07. 11. 2018

Top 12 European Digital Marketing Conference Picks for 2019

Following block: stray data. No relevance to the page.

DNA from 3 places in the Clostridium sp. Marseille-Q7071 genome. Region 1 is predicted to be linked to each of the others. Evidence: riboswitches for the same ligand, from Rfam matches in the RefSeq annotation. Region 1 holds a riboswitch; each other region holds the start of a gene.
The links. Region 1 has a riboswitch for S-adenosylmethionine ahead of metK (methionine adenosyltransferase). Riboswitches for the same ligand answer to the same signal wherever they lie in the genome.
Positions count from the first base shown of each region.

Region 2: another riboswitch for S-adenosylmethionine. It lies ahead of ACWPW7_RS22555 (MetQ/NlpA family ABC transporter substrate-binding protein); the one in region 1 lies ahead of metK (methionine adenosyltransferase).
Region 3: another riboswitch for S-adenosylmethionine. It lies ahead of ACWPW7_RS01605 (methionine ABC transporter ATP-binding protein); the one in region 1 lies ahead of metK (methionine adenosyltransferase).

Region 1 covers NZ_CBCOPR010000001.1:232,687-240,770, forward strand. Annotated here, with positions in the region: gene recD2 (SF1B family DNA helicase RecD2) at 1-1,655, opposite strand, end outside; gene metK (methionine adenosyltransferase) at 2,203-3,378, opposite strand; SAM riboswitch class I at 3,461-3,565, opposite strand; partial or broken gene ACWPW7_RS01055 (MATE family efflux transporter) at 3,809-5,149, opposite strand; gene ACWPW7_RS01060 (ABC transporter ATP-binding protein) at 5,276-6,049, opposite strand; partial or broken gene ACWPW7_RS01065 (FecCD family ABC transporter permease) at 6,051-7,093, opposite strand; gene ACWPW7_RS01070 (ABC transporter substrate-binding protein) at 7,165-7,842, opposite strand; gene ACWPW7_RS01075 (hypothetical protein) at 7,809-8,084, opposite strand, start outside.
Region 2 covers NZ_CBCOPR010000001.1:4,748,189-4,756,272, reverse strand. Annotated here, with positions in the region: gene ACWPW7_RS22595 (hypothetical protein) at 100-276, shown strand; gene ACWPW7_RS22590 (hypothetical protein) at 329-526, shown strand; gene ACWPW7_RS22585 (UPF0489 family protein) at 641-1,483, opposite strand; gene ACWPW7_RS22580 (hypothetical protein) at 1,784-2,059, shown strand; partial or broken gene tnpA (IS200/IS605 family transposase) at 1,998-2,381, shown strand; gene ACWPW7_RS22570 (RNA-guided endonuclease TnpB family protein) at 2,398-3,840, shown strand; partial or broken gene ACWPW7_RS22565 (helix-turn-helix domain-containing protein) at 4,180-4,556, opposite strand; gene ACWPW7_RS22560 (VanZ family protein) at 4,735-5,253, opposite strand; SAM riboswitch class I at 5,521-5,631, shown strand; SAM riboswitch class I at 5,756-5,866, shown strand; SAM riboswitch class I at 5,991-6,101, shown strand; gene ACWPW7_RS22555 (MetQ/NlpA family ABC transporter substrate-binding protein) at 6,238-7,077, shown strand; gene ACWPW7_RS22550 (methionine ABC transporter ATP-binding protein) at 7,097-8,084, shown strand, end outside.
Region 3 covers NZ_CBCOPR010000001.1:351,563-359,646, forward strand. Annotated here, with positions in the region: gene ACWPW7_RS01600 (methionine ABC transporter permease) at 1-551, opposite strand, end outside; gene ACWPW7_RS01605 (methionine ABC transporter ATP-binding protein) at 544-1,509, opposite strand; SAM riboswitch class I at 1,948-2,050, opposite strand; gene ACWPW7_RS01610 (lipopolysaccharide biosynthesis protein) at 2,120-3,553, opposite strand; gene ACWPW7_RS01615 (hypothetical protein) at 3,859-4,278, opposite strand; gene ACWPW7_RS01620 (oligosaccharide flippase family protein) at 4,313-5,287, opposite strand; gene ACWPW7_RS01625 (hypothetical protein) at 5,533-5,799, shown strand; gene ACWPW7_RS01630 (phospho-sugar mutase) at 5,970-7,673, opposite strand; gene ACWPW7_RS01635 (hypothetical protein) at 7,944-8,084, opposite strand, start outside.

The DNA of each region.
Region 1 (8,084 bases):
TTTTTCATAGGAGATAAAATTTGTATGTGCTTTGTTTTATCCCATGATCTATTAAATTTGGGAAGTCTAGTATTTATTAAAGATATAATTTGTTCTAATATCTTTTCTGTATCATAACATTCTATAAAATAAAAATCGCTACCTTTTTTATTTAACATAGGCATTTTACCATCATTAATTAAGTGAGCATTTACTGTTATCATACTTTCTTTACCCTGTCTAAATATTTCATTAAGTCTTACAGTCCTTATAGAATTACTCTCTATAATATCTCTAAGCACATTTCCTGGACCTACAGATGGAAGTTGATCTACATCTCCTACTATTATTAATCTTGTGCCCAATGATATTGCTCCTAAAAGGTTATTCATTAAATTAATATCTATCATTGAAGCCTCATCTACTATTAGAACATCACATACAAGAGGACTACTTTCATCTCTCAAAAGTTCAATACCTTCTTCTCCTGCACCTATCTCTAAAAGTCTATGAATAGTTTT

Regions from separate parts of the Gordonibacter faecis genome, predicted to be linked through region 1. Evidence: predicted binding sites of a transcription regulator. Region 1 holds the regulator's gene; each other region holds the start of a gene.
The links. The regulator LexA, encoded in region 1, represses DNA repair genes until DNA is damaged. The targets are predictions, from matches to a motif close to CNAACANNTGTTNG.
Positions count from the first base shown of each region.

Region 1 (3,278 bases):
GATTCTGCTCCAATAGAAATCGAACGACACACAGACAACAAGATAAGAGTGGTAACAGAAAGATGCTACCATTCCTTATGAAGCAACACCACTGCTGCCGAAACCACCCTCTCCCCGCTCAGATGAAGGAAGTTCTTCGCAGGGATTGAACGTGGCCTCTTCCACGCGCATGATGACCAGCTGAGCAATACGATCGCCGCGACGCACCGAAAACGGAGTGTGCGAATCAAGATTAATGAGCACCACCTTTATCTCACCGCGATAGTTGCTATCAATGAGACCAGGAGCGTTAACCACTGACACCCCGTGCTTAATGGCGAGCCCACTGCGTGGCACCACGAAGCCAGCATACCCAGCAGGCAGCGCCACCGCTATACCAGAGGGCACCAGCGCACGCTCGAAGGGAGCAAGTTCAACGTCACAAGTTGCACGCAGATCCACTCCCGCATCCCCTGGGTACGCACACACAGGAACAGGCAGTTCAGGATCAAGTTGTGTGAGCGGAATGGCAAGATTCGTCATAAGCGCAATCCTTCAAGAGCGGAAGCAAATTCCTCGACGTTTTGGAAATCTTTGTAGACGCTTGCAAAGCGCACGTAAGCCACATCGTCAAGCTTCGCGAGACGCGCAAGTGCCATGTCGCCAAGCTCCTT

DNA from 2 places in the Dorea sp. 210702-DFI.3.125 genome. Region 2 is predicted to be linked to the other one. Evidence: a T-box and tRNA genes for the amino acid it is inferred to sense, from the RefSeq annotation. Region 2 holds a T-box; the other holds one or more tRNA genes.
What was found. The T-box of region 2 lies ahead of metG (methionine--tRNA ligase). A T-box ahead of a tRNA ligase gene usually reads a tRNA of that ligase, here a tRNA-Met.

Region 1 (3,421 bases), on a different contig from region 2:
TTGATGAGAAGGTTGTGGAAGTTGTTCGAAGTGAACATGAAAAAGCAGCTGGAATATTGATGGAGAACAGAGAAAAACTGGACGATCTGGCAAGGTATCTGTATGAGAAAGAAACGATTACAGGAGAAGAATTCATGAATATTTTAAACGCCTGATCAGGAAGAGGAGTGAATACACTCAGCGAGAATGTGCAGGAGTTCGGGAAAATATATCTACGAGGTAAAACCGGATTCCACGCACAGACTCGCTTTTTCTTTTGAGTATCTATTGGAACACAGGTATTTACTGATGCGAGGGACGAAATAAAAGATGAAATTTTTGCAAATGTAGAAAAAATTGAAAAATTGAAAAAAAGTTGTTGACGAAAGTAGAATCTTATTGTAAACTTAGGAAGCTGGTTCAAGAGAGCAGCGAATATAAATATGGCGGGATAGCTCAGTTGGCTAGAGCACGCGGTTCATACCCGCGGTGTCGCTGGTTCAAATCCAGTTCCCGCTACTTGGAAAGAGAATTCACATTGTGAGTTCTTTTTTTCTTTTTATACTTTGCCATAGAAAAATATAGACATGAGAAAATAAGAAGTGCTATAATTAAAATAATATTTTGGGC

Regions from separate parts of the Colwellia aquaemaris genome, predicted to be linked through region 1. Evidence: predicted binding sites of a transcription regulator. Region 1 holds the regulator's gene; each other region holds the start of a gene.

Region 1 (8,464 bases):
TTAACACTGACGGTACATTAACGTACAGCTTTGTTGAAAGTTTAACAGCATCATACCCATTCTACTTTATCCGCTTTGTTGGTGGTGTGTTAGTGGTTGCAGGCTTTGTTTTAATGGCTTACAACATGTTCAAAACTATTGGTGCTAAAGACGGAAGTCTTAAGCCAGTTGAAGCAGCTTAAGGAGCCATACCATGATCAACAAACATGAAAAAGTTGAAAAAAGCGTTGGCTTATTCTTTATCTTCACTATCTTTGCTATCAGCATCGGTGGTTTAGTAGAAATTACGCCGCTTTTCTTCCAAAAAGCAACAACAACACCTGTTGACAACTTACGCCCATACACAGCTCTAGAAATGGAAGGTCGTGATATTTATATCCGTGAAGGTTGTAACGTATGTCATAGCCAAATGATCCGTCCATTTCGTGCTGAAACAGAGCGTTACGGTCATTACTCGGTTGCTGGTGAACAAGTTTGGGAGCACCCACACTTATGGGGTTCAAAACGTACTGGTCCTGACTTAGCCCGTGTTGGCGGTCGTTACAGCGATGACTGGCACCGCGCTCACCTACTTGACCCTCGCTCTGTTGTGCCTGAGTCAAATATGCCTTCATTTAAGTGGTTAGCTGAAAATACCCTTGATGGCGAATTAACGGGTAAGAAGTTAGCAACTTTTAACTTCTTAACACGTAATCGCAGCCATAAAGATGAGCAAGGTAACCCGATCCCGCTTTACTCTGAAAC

Working out which digital events to attend next year? Here’s our top twelve.As we head into the last 2 months of the year, many of us who haven’t yet bolted down our conference calendars for 2019 are beginning to scramble to ensure we get approval for must-attend events before budget gets signed away.Picking the right events is always a challenge – the European digital marketing community swells to new proportions every year and new workshops, exhibitions and speaker-led events pop up alongside tried-and-tested favourites.The best events are informative, future-facing, offer valuable networking opportunities and – if you’re lucky – are a lot of fun.From our own experience and based on hours of networking with Europe’s top digital marketing professionals, here’s our top-twelve recommendation for European digital marketing conferences coming up next year.DMEXCOCologne, September 11-12Centred around a main stage with seating for over 1,600 people, DMEXCO offers more than 500 expert speakers across a wide array of digital marketing and e-retail subjects.Previous conferences have featured presentations from marketing leaders representing companies including Expedia, Contently, Sony Music and Microsoft and the event’s gold sponsor is Salesforce.2019 topics include blockchain, deep learning, voice and image search as well as a host of sessions tackling various facets of the impending AI revolution.BrightonSEOBrighton, April 11-12One of the largest and most respected natural search conferences in Europe, BrightonSEO has grown from humble origins into a staple event attracting over 3,000 attendees annually.“This isn’t an event that just tells you ‘content is king’ or ‘don’t translate your site, localise it’ and all those other conference cliches. It’s hands on. It’s detailed and it’s practical.”On the agenda for 2019 are forecasting potential ROI for organic search, Black Friday SEO, optimising search for Amazon, Walmart, eBay and non-Google native search engines and tools, tactics and algorithms for ‘game changing content.’eTailLondon, June 18-19 / Berlin, March 7-8Attended by brands including Amazon, Coca Cola, Adidas, Disney, IKEA, Virgin and BMW, eTail is one of Europe’s premier and longest-running events focused on omni-channel e-commerce. With topics on the agenda including personalization, delivery models and emerging disruptive technology, the conference examines the current and future state of online retail from the brand, distributor and tech angle.In their own words, “no commercials or egos: just hundreds of strategic takeaways on how to cut through the noise and deliver a seamless and personalised online shopping experience.”Marketing Technology ExpoLondon, March 27-28Also known as MTEX, the event brings together over 700 exhibitors and offers 500+ seminars centred on the deployment of technology to improve marketing effectiveness and improve the customer experience.Featuring keynote speakers from Microsoft, G2 Crowd, Google, LinkedIn, Salesforce, Amazon and IBM, the agenda is packed with deep-dive workshops and seminars covering marketing automation, inbound marketing, real-time personalisation, and cloud-based customer contact centres.SMXMunich, April 2-3 / London, May 21-22With the Munich event opened by keynote speaker Rand Fishkin of Moz fame, SMX focuses exclusively on search marketing and the place search occupies within the marketing mix. Workshops include advanced AdWords, user research for SEO, PPC and conversion optimisation, and building a chatbot. The event closes with a showdown on the main stage to decide the awards for SEO and SEA campaigns of the year from among nominated brands and agencies.London Affiliate ConferenceLondon, February 6-9 (Stockholm, March 27-28 / Amsterdam, 17-20 July / Lisbon, October 16-19)With an anticipated 5,000 attendees participating in the 4-day event, the London Affiliate Conference is a leading event focused on affiliate marketing strategies, tactics and technologies. With a concentration on the iGaming sector, the conference is a who’s-who of experts from the casino, poker, sports betting, fantasy sports and lottery niches, with sponsorship let by bet365.VidCon LondonLondon, February 14-17“For people who love and make online video” – VidCon is billed as the world’s largest event for fans, creators, executives and brands who are passionate about online video. The conference has three ‘tracks’ (with three pricing levels), separated into ‘community’ (fans), ‘creator’ (content creators) and ‘industry’ (corporations, brands and technology companies).Attendees feature representatives of BBC Studios, MTV, Paramount Networks and Nickelodeon.Voice Search LondonLondon, March 7With speakers from Google, Yandex and Vodafone, Voice Search focuses on the challenges and opportunities created by the shift in the way people interact with web-connected devices to look for information. The event takes a detailed look at the current state of voice search as well as offering sessions on digital assistants, optimising for voice search and how to build voice into business and marketing strategy.UnGaggedLondon, April 1-3“Honest discussion. Actionable tactics. No Cameras. No BS. If you’re done with the tired cliches told over and over again at SEO Conferences, then you’re ready to experience UnGagged – an UnConventional SEO and Digital Marketing conference that delivers real-world results.”UnGagged is an SEO and digital marketing event with a different vibe, built around a ‘No fluff and no sales pitches policy’ and promising to get down to business with ‘methods that can be implemented the next day’.Taking the format of a 2-day conference and a 1-day intensive masterclass to close, the event covers topics including technical SEO, local SEO, link building, reputation management and content marketing,SocialDayLondon, May 1-3SocialDay – as the name suggests – is all about social media marketing. Along with plenty of socialising and networking, themes include marketing to generation Z, social media and virtual reality, artificial intelligence and emerging technologies.Aimed at both agency employees and brands, SocialDay emerged from frustration with the surface-level workshops on social included at generic digital marketing conferences, and promises to provide a social-focused deep dive solution.Brands in attendance at past events have included McDonalds, Coca Cola and McVities.CMA LiveEdinburgh, June 5-6With a focus on content marketing and social media, CMA Live covers a broad range of topics including video-first marketing, copywriting and content creation, Facebook ads and viral campaigns.The emphasis is on harnessing content and technology to accelerate business growth and the event is popular not only with agency marketers and content creators but with entrepreneurs and business owners, collaborating on ideas and tactics to tell their stories to a broader, more engaged audience.E-commerce Berlin ExpoBerlin, February 20E-commerce Berlin Expo is a B2B trade fair for e-commerce service providers, making it a more targeted event than other wider-reaching e-comm conference options. Entering its fourth year and with 20 hours of content spread across 4 stages, the expo deals with products and services which enhance online retail performance.2018’s speaker line-up included representatives from Hewlett Packard, Zalando, Google, Capgemini, L’Oreal and Facebook.***(Got any US travel booked in for 2019? Check out our US-focused conference guide from Adaptive Digital’s New York office).***Click HERE to see Adaptive’s full range of job postings across Europe in SEO, Paid Search, Paid Social, AdTech, Analytics, Mobile and more.